From a mechanistic point of view, LA expansion should be considered as the consequence of shoot N accumulation and not the reverse if we consider that shoot N represents N availability for leaf expansion (Hirose et al., 1996, 1997; Gastal and Nelson, 1994). This approach is correct when shoot N accumulation varies according to the level of N supply. Leaf expansion can then be analysed as a response to N supply. In this experiment, N supply is constant and what was observed through the relationships Nsh–Wsh or/and Nsh–LA (or Nsh–WL) is actually the feedback regulation of N uptake by plant growth or leaf expansion. Plant N uptake, regardless of the source of N supply (nitrate or ammonium uptake, or N2 fixation), is regulated by shoot N and C signalling: a positive signal from photosynthesis C supply and a negative one from organic N recirculating from shoot to root through the phloem (Cooper and Clarkson, 1989; Ismande and Touraine, 1994; Lejay et al., 1999; Touraine et al., 2001; Forde 2002), which act as a N satiety signal. Therefore, the proportionality between LA expansion and shoot N accumulation can be explained by the fact that LA expansion (i) increases the photosynthetic activity of the plant that provides larger quantities of C compounds to roots for supporting their N uptake activity and (ii) increases the capacity of plants to store organic N in leaves as in Rubisco (Millard, 1988). This last action is crucial to avoid the depletion of root N uptake capacity by recirculating N compounds such as amino acids. Therefore, the relationship between Nsh and LA could be interpreted as the consequence of the overall regulation of N uptake by plant growth itself. The slope of this relationship (1.7 g N m–2) represents the quantity of N that the plant is able to accumulate in the shoots for each additional unit of LA expansion. According to equation 2, as the plant gets bigger, each additional LA unit is accompanied by a greater proportion of biomass not directly involved in area expansion (leaf thickness or stem fraction), which is mainly composed of supporting and structural tissue. Therefore, as a result, a greater proportion of the 1.7 g N is allocated to this structural component with a low N concentration. Thus, as the plant gets bigger, an increasing proportion of its N content is allocated to non-photosynthetic tissues and is ‘diluted’ within structural tissues, as reflected in equation 1, that supports clearly the first hypothesis presented in the Introduction. These data show that this ‘dilution’ effect is accelerated by plant density because the plants adapt to competition for light through an increasing allocation of dry matter to structural tissues, i.e. stems. The shoot N accumulation capacity of plants is determined by the coefficient a/k1 of equation 2. The coefficient a is very sensitive to the level of N supply (Lemaire and Gastal, 1997), while Plénet and Lemaire (1999) showed that k1 was not affected by the level of N supply in maize. The coefficient a/k1 therefore reflects the level of plant N nutrition.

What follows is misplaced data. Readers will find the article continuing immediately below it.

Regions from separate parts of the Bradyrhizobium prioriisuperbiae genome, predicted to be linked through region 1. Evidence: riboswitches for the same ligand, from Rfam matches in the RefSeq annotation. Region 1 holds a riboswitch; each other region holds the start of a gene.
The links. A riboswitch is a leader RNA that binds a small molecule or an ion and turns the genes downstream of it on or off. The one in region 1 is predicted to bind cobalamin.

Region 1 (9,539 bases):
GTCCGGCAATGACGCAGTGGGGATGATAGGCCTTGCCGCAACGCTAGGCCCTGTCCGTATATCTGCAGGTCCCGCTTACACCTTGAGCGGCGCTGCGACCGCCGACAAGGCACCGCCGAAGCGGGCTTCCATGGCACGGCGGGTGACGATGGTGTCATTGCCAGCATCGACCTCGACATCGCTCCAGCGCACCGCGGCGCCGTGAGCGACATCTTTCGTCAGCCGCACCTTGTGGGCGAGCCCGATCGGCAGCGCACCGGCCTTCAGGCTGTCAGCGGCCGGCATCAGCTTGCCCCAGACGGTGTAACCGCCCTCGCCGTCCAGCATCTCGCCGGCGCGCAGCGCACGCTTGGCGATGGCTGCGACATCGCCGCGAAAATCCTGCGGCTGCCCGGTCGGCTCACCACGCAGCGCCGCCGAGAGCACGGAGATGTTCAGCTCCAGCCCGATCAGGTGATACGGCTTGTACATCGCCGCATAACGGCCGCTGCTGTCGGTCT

The results obtained on individual plants within a dense canopy also support the hypothesis that leaf growth determines the dynamics of N shoot accumulation (Fig. 5). Regardless of their hierarchical position within the canopy and, subsequently, independently of their access to light, plants with the same leaf mass accumulate similar quantities of N in shoots (leaf+stem). Suppressed plants have less leaf per unit shoot mass than dominant plants and, consequently, a lower N content for a similar shoot mass. This result supports the hypothesis that N is partitioned among individual plants within a dense stand in proportion to their contribution to the leaf area of the whole canopy. This result appears to be in contradiction with most of the recorded data that show that leaf N is not distributed uniformly within the canopy and that shaded leaves at the bottom of the canopy have a much lower N per unit area than unshaded leaves at the top (Hirose et al., 1988). However, this contradiction is only apparent. In Fig. 6, it can be observed that at the same leaf mass, suppressed plants have both a lower leaf and stem N concentration than dominant plants because they are shaded (Fig. 6A, B), in keeping with the second hypothesis presented in Introduction section. However, the suppressed plants develop a lower leaf:stem ratio because of a stronger competition for light. Therefore, for a similar leaf area (or leaf mass) they accumulate a greater quantity of N in their stems, leading to a shoot N per unit of leaf mass similar to that of dominant plants. Thus, within a dense stand, the competition for light between plants produces two different effects: (i) a decrease in leaf and stem N concentration of the more shaded plants that should lead to a decrease in shoot N per unit of leaf area or leaf mass, and (ii) a decrease in the leaf:stem ratio that leads to an increase in shoot N per unit leaf area or leaf mass. These two opposite effects result in a more or less constant shoot N per unit of leaf mass or leaf area. Therefore, the two hypotheses presented in the Introduction to explain N dilution in a dense canopy are not mutually exclusive and their combination leads to a remarkably constant plant N accumulation per unit of leaf area or leaf mass.